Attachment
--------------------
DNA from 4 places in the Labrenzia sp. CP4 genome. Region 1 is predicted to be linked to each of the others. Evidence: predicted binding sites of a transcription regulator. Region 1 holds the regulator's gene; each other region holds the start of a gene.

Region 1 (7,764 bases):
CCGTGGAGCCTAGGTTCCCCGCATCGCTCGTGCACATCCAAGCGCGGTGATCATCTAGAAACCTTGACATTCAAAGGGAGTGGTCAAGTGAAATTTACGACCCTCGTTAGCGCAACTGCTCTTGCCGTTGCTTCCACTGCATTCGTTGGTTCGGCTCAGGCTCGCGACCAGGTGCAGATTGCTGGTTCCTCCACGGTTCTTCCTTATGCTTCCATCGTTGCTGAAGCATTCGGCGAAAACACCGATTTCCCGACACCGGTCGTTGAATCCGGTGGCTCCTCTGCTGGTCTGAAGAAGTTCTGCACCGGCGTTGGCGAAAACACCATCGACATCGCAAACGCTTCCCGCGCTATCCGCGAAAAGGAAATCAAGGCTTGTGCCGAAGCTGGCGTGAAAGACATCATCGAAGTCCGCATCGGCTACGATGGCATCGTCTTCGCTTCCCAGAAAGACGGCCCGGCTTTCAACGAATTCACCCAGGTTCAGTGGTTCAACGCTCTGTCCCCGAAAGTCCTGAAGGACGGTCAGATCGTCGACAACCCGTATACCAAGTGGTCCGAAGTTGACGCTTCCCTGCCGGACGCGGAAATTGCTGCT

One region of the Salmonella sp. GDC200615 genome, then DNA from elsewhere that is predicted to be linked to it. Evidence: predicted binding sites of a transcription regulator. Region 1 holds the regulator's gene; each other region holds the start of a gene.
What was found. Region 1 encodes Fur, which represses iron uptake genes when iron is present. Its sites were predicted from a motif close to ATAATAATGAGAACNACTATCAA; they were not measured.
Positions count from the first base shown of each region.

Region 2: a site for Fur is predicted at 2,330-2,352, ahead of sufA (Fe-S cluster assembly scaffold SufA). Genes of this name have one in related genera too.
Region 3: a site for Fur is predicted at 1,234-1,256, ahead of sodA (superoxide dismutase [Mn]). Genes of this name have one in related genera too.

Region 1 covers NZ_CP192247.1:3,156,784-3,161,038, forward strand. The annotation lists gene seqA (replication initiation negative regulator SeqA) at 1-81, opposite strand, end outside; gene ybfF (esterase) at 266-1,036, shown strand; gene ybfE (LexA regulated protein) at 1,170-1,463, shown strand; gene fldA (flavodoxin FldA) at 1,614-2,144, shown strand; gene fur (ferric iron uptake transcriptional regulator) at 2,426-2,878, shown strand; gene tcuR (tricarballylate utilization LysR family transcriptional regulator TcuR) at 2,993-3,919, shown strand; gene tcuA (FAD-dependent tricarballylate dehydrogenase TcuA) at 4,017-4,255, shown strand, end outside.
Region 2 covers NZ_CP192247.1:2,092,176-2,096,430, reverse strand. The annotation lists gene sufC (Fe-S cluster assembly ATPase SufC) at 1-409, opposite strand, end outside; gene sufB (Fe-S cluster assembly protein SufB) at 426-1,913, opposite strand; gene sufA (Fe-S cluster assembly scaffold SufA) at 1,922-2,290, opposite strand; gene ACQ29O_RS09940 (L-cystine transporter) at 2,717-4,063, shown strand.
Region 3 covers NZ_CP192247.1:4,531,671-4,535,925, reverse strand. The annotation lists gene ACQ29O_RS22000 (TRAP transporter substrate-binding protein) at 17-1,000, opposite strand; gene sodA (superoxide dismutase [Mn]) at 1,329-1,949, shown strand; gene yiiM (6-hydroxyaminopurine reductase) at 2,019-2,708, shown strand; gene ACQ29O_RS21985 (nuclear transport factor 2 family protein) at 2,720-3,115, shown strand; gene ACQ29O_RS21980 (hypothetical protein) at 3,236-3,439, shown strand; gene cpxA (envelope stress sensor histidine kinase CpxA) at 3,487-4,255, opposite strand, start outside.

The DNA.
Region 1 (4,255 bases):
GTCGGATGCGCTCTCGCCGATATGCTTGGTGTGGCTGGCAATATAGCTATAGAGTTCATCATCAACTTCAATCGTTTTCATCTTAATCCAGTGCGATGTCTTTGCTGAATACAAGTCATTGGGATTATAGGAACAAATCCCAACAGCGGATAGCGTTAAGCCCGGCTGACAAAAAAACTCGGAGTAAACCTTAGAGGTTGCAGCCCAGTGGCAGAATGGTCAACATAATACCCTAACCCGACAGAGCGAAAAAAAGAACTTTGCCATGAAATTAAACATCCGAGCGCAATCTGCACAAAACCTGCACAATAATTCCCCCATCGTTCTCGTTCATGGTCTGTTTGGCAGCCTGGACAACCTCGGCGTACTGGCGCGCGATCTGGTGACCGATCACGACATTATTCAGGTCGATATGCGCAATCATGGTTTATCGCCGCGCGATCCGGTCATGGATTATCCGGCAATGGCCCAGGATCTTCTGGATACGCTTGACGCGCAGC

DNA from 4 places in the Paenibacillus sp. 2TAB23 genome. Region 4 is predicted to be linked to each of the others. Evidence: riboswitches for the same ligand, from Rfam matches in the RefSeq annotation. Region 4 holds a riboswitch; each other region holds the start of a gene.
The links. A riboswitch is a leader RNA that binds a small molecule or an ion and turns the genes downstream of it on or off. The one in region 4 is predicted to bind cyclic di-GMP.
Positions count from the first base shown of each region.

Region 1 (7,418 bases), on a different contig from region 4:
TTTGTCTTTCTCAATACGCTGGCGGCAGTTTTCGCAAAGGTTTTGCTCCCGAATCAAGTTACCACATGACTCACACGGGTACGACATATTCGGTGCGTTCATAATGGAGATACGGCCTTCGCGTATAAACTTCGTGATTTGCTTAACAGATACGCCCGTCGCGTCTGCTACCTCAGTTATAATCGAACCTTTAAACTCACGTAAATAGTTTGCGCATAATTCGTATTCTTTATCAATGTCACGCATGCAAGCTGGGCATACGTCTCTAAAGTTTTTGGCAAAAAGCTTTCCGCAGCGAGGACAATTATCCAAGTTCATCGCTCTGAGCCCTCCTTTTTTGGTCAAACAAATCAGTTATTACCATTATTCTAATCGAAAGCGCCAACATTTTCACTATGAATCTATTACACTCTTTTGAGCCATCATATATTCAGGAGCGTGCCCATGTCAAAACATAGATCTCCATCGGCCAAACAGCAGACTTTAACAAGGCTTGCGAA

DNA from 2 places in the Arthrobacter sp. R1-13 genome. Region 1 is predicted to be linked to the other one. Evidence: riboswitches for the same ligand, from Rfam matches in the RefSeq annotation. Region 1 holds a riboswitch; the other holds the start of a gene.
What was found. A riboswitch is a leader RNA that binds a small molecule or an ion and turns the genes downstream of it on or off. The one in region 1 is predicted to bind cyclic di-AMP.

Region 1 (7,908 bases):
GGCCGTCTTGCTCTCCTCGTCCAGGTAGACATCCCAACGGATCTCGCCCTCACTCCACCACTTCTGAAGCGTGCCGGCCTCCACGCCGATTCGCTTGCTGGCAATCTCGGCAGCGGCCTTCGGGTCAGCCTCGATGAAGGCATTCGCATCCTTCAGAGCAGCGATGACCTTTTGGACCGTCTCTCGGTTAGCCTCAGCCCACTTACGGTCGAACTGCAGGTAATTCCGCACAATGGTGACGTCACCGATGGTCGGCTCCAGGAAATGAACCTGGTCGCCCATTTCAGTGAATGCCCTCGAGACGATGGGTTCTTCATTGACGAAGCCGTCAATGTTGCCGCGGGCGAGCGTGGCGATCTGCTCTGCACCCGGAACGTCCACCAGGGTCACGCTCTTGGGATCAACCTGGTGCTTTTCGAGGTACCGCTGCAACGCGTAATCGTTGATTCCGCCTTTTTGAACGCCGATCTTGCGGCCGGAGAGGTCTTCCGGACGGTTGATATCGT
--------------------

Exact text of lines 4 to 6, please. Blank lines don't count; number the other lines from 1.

One region of the Salmonella sp. GDC200615 genome, then DNA from elsewhere that is predicted to be linked to it. Evidence: predicted binding sites of a transcription regulator. Region 1 holds the regulator's gene; each other region holds the start of a gene.
What was found. Region 1 encodes Fur, which represses iron uptake genes when iron is present. Its sites were predicted from a motif close to ATAATAATGAGAACNACTATCAA; they were not measured.
Positions count from the first base shown of each region.